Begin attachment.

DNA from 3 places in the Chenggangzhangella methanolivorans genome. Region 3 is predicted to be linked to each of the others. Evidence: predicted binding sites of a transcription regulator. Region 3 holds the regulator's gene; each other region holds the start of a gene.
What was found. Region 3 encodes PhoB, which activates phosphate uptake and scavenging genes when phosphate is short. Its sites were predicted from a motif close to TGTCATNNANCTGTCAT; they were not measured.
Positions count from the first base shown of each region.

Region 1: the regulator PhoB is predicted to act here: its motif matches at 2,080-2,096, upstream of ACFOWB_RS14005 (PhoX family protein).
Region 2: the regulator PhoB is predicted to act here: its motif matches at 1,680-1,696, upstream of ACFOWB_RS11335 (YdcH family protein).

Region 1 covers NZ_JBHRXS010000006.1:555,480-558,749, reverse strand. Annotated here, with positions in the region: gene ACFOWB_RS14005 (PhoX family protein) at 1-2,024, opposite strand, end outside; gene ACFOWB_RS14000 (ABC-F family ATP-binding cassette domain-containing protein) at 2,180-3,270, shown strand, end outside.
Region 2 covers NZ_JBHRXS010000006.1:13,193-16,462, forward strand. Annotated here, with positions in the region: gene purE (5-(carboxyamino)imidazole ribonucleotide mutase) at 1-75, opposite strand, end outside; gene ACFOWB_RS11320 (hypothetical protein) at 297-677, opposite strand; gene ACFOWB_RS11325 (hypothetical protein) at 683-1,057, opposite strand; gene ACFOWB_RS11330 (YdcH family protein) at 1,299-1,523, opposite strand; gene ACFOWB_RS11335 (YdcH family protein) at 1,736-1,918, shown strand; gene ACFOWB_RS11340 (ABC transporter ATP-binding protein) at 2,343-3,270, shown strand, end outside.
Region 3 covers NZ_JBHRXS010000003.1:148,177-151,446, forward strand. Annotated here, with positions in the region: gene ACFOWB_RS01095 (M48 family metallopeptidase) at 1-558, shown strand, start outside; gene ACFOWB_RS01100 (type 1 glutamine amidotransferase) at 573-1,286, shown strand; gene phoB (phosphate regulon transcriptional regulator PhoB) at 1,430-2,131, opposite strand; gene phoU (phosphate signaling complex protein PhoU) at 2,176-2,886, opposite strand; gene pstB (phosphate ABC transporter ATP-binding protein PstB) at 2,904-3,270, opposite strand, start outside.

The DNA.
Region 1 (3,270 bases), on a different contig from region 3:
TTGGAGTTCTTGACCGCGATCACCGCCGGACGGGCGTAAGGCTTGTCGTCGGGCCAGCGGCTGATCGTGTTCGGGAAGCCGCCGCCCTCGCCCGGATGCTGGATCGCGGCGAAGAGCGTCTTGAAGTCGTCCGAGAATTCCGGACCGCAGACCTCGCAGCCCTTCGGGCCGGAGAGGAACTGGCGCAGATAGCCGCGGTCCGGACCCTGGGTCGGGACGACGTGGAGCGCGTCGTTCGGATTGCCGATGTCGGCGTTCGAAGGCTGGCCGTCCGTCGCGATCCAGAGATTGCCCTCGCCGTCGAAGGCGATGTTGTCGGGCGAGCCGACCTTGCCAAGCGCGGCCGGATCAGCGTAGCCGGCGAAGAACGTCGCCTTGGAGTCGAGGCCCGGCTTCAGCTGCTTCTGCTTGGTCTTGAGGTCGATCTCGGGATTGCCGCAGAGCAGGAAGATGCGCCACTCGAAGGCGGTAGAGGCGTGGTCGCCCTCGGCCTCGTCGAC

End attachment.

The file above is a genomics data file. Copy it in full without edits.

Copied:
DNA from 3 places in the Chenggangzhangella methanolivorans genome. Region 3 is predicted to be linked to each of the others. Evidence: predicted binding sites of a transcription regulator. Region 3 holds the regulator's gene; each other region holds the start of a gene.
What was found. Region 3 encodes PhoB, which activates phosphate uptake and scavenging genes when phosphate is short. Its sites were predicted from a motif close to TGTCATNNANCTGTCAT; they were not measured.
Positions count from the first base shown of each region.

Region 1: the regulator PhoB is predicted to act here: its motif matches at 2,080-2,096, upstream of ACFOWB_RS14005 (PhoX family protein).
Region 2: the regulator PhoB is predicted to act here: its motif matches at 1,680-1,696, upstream of ACFOWB_RS11335 (YdcH family protein).

Region 1 covers NZ_JBHRXS010000006.1:555,480-558,749, reverse strand. Annotated here, with positions in the region: gene ACFOWB_RS14005 (PhoX family protein) at 1-2,024, opposite strand, end outside; gene ACFOWB_RS14000 (ABC-F family ATP-binding cassette domain-containing protein) at 2,180-3,270, shown strand, end outside.
Region 2 covers NZ_JBHRXS010000006.1:13,193-16,462, forward strand. Annotated here, with positions in the region: gene purE (5-(carboxyamino)imidazole ribonucleotide mutase) at 1-75, opposite strand, end outside; gene ACFOWB_RS11320 (hypothetical protein) at 297-677, opposite strand; gene ACFOWB_RS11325 (hypothetical protein) at 683-1,057, opposite strand; gene ACFOWB_RS11330 (YdcH family protein) at 1,299-1,523, opposite strand; gene ACFOWB_RS11335 (YdcH family protein) at 1,736-1,918, shown strand; gene ACFOWB_RS11340 (ABC transporter ATP-binding protein) at 2,343-3,270, shown strand, end outside.
Region 3 covers NZ_JBHRXS010000003.1:148,177-151,446, forward strand. Annotated here, with positions in the region: gene ACFOWB_RS01095 (M48 family metallopeptidase) at 1-558, shown strand, start outside; gene ACFOWB_RS01100 (type 1 glutamine amidotransferase) at 573-1,286, shown strand; gene phoB (phosphate regulon transcriptional regulator PhoB) at 1,430-2,131, opposite strand; gene phoU (phosphate signaling complex protein PhoU) at 2,176-2,886, opposite strand; gene pstB (phosphate ABC transporter ATP-binding protein PstB) at 2,904-3,270, opposite strand, start outside.

The DNA.
Region 1 (3,270 bases), on a different contig from region 3:
TTGGAGTTCTTGACCGCGATCACCGCCGGACGGGCGTAAGGCTTGTCGTCGGGCCAGCGGCTGATCGTGTTCGGGAAGCCGCCGCCCTCGCCCGGATGCTGGATCGCGGCGAAGAGCGTCTTGAAGTCGTCCGAGAATTCCGGACCGCAGACCTCGCAGCCCTTCGGGCCGGAGAGGAACTGGCGCAGATAGCCGCGGTCCGGACCCTGGGTCGGGACGACGTGGAGCGCGTCGTTCGGATTGCCGATGTCGGCGTTCGAAGGCTGGCCGTCCGTCGCGATCCAGAGATTGCCCTCGCCGTCGAAGGCGATGTTGTCGGGCGAGCCGACCTTGCCAAGCGCGGCCGGATCAGCGTAGCCGGCGAAGAACGTCGCCTTGGAGTCGAGGCCCGGCTTCAGCTGCTTCTGCTTGGTCTTGAGGTCGATCTCGGGATTGCCGCAGAGCAGGAAGATGCGCCACTCGAAGGCGGTAGAGGCGTGGTCGCCCTCGGCCTCGTCGAC